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Covid-19: Is New Zealand’s switch in policy a step forward or a retreat?

BMJ 2021; 375 doi: (Published 11 October 2021) Cite this as: BMJ 2021;375:n2476

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“For this outbreak, it’s clear that long periods of heavy restrictions have not got us to zero cases,” said New Zealand’s prime minister, Jacinda Ardern, announcing on 4 October that the country was shifting from a policy of elimination to a mitigation approach more in line with policies in other developed countries. “But that is okay. Elimination was important because we didn’t have vaccines. Now we do, so we can begin to change the way we do things.”

Changes on the ground are minimal, for now. In Auckland, the only region under lockdown, groups of up to 10 are now permitted to assemble outside, and early childhood education has resumed. But it is the first time that New Zealand has relaxed restrictions without first suppressing new cases.

Further lifting of restrictions are planned, at unspecified dates, which will increase the size of gatherings and reopen businesses and services. The government is also changing its vaccine recommendations to suggest only a three week gap between first and second doses of the Pfizer vaccine. Next week the cabinet will vote on making vaccination compulsory for teachers.

The shift was one “we were always going to make over time,” Ardern said. But, she acknowledged, the delta variant had “accelerated” this transition.

Two of the country’s leading experts—Rod Jackson, a professor of epidemiology at the University of Auckland, and Michael Baker, an epidemiologist at the University of Otago and one of the authors of New Zealand’s elimination strategy—spoke to The BMJ about the situation.

Is this really an admission that authorities think they can’t get case numbers down?

MB: “The government’s covid-19 strategy was mapped out in August in its Reconnecting New Zealanders to the World plan and was one I supported.1 It included continuing with elimination until we had high vaccine coverage and then cautiously opening up to greater inbound travel while keeping case numbers low. This stage was expected to be reached in early 2022.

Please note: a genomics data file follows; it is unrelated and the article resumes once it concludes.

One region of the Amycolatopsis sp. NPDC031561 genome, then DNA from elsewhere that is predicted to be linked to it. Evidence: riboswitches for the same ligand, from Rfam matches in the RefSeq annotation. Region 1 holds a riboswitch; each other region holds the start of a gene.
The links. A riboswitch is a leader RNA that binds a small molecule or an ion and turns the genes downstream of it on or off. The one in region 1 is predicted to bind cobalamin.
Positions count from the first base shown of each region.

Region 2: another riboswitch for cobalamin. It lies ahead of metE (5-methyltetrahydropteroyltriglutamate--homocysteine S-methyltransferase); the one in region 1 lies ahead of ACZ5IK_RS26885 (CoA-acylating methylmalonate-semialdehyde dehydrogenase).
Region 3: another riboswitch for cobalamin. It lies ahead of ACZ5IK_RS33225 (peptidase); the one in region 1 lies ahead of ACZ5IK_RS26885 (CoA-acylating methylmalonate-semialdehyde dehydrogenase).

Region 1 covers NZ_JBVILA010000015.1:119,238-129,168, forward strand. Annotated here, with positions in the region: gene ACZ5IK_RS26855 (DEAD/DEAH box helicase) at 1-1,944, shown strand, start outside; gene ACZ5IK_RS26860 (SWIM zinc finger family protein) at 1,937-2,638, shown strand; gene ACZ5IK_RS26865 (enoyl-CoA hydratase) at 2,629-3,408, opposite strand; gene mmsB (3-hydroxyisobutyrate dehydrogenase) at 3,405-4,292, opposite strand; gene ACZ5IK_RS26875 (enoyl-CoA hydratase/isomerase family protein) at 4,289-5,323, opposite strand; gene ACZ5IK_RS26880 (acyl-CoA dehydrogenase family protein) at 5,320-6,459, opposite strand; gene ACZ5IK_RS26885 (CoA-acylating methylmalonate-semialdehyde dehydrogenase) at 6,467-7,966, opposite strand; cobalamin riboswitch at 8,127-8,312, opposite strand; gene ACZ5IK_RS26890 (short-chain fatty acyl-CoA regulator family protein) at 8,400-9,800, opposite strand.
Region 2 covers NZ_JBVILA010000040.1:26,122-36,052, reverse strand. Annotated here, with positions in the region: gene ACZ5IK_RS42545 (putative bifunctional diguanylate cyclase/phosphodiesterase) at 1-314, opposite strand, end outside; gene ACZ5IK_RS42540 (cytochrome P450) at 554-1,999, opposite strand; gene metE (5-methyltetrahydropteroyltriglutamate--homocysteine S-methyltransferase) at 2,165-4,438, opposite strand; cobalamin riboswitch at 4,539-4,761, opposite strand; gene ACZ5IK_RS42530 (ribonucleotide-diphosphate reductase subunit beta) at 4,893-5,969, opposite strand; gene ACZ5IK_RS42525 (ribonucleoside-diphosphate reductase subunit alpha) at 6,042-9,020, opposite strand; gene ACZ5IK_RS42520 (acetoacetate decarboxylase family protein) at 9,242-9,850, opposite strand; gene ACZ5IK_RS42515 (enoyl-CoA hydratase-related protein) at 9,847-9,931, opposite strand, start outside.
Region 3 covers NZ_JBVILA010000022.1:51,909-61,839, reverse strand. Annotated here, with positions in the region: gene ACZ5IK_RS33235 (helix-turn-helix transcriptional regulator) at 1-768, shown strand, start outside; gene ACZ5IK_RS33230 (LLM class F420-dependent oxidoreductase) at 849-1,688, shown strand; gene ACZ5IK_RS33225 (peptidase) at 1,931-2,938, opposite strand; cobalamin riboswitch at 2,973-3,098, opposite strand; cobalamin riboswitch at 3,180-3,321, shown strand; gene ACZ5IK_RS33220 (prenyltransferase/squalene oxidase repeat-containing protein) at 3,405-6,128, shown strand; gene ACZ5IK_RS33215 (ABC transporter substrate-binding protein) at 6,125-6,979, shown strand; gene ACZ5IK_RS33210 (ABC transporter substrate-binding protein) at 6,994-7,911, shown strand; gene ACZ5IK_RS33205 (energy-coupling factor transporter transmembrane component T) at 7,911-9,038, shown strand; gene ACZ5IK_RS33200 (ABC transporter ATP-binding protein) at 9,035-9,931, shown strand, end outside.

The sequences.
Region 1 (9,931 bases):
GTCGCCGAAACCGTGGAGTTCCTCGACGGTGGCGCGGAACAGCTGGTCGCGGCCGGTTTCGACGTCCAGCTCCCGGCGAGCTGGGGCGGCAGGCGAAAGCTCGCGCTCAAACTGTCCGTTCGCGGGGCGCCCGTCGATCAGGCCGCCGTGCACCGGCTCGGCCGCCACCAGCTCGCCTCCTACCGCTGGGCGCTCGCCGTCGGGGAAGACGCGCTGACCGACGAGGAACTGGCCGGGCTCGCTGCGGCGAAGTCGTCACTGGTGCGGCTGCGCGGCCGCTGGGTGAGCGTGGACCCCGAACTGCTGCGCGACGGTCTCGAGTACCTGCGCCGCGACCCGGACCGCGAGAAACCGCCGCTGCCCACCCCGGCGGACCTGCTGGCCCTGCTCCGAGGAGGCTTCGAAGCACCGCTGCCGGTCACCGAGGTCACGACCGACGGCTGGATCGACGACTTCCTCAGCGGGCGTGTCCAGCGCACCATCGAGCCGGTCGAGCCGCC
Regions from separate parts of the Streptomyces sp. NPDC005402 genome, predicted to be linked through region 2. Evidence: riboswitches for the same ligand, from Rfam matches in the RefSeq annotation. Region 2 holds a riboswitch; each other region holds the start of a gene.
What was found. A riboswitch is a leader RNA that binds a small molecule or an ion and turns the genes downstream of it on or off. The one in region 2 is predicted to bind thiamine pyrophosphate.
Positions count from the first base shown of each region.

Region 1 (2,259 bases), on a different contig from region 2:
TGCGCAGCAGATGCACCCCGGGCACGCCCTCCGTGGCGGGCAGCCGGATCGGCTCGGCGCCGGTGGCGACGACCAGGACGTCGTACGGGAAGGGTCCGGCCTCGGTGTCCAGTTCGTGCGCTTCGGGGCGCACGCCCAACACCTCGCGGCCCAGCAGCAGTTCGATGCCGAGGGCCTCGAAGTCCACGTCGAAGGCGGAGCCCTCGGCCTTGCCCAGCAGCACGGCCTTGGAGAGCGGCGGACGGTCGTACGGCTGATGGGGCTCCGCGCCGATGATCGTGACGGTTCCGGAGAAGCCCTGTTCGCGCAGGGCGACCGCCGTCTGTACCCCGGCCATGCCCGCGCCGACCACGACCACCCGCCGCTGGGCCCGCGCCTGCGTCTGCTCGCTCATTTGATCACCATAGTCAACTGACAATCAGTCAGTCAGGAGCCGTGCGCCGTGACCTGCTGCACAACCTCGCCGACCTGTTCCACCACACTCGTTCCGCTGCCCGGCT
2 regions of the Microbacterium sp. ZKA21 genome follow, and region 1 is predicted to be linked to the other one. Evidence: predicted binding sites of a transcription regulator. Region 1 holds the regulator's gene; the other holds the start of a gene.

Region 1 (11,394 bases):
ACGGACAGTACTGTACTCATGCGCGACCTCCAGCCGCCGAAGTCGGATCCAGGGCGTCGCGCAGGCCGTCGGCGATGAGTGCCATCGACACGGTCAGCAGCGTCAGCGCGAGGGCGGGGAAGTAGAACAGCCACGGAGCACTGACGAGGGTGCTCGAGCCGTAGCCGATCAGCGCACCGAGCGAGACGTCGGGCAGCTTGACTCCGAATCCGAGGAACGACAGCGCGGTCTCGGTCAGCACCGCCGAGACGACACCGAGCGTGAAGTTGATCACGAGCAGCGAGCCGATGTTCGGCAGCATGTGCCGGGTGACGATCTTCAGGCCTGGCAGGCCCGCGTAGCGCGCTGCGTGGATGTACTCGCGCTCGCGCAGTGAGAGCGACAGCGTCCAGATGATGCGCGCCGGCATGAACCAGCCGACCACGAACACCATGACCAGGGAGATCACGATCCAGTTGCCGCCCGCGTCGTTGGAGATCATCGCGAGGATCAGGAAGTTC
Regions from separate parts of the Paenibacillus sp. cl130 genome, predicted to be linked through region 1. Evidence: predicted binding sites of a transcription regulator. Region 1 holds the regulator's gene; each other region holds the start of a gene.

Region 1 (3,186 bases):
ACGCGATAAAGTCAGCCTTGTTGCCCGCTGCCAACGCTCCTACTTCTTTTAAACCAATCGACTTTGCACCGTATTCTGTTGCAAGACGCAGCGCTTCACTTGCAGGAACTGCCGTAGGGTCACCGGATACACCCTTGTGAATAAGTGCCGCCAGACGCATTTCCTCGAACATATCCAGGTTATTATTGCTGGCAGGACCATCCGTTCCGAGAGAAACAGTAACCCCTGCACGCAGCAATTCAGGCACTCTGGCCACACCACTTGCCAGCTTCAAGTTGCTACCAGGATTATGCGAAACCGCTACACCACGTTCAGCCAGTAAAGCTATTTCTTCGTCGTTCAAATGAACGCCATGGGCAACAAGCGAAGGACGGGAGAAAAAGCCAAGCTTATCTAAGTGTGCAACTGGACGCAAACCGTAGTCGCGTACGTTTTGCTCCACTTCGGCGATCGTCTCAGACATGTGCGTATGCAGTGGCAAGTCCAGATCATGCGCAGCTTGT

“This timetable was overtaken by events, with a prolonged delta variant outbreak beginning in Auckland on 17 August. This outbreak was largely eliminated within 2-3 weeks of the lockdown. But we had the bad luck that the virus became established in marginalised populations in south Auckland, including people living in emergency housing and motorcycle gangs. This situation meant the outbreak continued at a low level for a further four weeks, and it now appears to be slowly growing. This, and the associated lockdown, started to erode the government’s social licence for continuing its vigorous response and also created real hardship for some households. That situation appeared to be a major factor in the decision to switch to less intense control measures.”

RJ: “Delta has forced us to move beyond elimination sooner than we wanted to. When delta arrived here, we were only partially immunised. We almost got it under control, from 80 new daily cases or so down to the low tens of cases. But elimination was never an endgame: it was only a strategy until you had a good vaccination. Fortunately, now we do.”

What level of vaccination should New Zealand aim for before opening up?

MB: “The government has signalled that it’s aiming for 90% coverage of the eligible population aged 12 years and over, which I think is achievable. First dose coverage is 80%, and fully vaccinated coverage is at 51% but rising quickly, partly driven by the now real threat of covid-19 infection. That’s something that the population here has not experienced for most of the past 18 months.”

RJ: “I believe we need 95% minimum. In Europe you’ve got 95% immunity, when you combine immunity from vaccination with immunity from previous infection. To get to 95% we need to mandate vaccines for health workers, people in education, the police, and supermarket workers, then give businesses the licence to bring in ‘no jab, no job, no entry’ policies.

“Auckland is closed off to non-essential workers, but this week the government let a senior gang member from outside in through the ring, because he’s pro-vaccine. That’s the kind of thinking that’s needed.”